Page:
AC:There is real blood on the Shroud, and in the right places.
P: If there is any blood on the Shroud, it is miniscule, and in the wrong places.
- AC (Appellant's Counsel): Numerous scientists who have studied the Shroud, and/or sticky tape samples from the Shroud claim that there is real blood on the Shroud.
- P (Prosecution): They had an agenda, and just saw what they wanted to see.
- AC: Some were Jews; some were atheists; and, many were skeptics. No evidence that they all, or even most of them, started out wanting to prove that the Shroud was authentic.
- AC: Only one real scientist (Dr. Walter McCrone) who had studied the Shroud, or the sticky tape, claimed that the ‘blood’ is actually paint.
- P: Other potential skeptics were not allowed to study the Shroud or sticky tapes.
- AC: Again, a lot of those who did the studying were skeptics at first.
- AC: According to the “owner” of the sticky tape, further access to the sticky tapes was not allowed as the scientist claiming that the ‘blood’ was paint had corrupted the data.
- AC: Dr McCrone was a well-known and acclaimed expert in microscopy, but he had 4 strikes against him:
- AC: (1) Microscopy is somewhat outdated in modern science – it’s too subjective.
- AC: (2) He was devoted to microscopy.
- AC: (3) Much of his writing seemed illogical, emotional and unscientific.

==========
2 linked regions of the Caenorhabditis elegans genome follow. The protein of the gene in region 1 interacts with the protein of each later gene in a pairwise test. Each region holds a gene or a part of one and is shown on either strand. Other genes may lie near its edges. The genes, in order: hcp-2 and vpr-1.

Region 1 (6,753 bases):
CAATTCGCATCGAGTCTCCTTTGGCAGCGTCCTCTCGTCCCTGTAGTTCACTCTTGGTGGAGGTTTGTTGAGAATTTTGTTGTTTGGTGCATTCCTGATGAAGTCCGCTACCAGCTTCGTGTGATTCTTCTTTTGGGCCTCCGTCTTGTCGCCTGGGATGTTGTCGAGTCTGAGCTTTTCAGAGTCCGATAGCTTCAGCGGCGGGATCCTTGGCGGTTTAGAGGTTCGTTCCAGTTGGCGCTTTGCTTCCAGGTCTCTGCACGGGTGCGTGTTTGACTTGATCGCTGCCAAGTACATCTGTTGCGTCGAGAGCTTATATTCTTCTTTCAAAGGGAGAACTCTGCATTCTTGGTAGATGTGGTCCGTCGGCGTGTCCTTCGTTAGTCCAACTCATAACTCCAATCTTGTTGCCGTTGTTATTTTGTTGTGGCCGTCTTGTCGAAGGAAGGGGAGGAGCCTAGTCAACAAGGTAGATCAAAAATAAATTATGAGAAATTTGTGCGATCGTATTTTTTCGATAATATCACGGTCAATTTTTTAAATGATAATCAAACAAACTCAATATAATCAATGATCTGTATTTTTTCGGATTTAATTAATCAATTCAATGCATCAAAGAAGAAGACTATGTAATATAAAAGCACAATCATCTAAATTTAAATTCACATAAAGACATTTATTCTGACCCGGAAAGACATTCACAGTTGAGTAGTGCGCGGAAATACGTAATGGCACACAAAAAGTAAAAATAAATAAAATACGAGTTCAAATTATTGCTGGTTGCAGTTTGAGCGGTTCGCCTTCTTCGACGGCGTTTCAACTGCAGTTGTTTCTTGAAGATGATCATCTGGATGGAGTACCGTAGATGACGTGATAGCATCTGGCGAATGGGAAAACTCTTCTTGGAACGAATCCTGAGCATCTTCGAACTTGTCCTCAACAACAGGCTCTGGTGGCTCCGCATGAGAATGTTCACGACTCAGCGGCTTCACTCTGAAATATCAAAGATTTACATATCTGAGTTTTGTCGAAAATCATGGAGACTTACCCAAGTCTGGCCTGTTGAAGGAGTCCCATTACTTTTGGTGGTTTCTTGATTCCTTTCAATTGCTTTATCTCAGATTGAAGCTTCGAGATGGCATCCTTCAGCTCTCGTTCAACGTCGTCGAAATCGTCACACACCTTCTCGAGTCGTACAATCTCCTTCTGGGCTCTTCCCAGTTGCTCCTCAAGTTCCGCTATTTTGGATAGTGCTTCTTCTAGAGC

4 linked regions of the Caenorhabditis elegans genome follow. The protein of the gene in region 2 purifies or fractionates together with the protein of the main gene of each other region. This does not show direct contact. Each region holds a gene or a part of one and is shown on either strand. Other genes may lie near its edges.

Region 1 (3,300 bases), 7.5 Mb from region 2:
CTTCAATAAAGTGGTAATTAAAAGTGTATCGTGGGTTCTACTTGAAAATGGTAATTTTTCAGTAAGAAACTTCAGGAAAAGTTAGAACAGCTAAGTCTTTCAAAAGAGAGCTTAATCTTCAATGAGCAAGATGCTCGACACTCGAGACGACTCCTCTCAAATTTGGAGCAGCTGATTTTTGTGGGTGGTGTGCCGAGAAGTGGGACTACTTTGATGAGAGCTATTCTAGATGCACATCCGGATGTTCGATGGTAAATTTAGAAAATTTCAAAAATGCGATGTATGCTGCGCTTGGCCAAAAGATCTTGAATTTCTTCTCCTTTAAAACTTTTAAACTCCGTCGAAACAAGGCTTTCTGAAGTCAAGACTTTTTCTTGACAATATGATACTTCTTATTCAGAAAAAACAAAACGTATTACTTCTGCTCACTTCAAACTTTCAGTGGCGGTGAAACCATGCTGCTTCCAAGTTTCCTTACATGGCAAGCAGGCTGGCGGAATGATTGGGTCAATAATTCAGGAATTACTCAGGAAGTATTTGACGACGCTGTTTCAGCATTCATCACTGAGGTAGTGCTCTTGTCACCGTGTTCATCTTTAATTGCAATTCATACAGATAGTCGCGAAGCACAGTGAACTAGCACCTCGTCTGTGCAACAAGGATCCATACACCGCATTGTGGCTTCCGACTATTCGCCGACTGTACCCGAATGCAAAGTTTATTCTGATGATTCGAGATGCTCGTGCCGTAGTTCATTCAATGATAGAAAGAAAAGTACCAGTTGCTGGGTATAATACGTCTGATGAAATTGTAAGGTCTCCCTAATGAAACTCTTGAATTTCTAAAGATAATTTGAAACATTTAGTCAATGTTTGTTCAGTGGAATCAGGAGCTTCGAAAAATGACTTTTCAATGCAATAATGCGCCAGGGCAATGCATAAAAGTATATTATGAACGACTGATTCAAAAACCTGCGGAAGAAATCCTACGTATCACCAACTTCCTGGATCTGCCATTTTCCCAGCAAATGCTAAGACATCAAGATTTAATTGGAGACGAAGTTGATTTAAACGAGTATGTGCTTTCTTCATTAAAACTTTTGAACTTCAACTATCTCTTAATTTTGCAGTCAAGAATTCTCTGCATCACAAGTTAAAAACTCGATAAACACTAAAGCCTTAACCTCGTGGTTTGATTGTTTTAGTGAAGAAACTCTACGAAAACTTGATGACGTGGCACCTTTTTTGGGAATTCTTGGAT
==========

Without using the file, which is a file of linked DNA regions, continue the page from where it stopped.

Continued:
- P: As did some of the writings of the pro-authenticity group.
- AC: McCrone's emotionality and irrationality were worse.
- AC: (4) He was wealthy, with a lot of power, and a stilted reputation to which he couldn’t really live up.
- P: But note that while Dr McCrone received an award for his work on the shroud by the American Chemical Society, none of the other members of STuRP have. [This would include such notables as Dr's John Heller, Alan Adler and Ray Rogers]
- AC: All the peer reviewed articles that have addressed the blood issue, except for one, agreed that there was blood on the Shroud.
- P: The original group studying the Shroud used their influence to prevent skeptics from receiving peer acceptance.
- AC: According to Barry Schwortz, the chief photographer of the original group, that isn’t how peer review works -- and accordingly, the original group did not try to influence any peer-review judges.
- AC: The 'blood stains' were on the Shroud prior to the image. What artist would do it that way?
- AC: The stains were very red -- not the brown (or black) that we would expect after all that time -- but, that turns out to be evidence for, rather than against, authenticity. Redness of old blood indicates that the victim had been tortured. Would the artist have known that?
- A: (1) 'Blood' stains on the Shroud show characteristic shapes of venous and arterial blood flows, and in the right places, and (2) 14th century artists probably wouldn't know the difference between the two -- and, if they did, they wouldn't know where to place them.
- (1)P: Recognizing these differences is very subjective, and the researchers are just seeing what they want to see.
- A: In my research, I’ve found 5 instances of apparent blood stains that are said to bare appropriate shapes considering where they are located, but from the images I have available the characteristic shapes are, in fact, somewhat subjective…
- (2)P: Some artists of the 14th century would know the difference and where to place them.
- A: Any examples?
- P: "Whether the forger used blood, or pigment is not that interesting in the end."
- AC: The one involved scientist claiming that the Shroud is a forgery, claimed over and over again that the alleged blood was pigment.
(to be continued)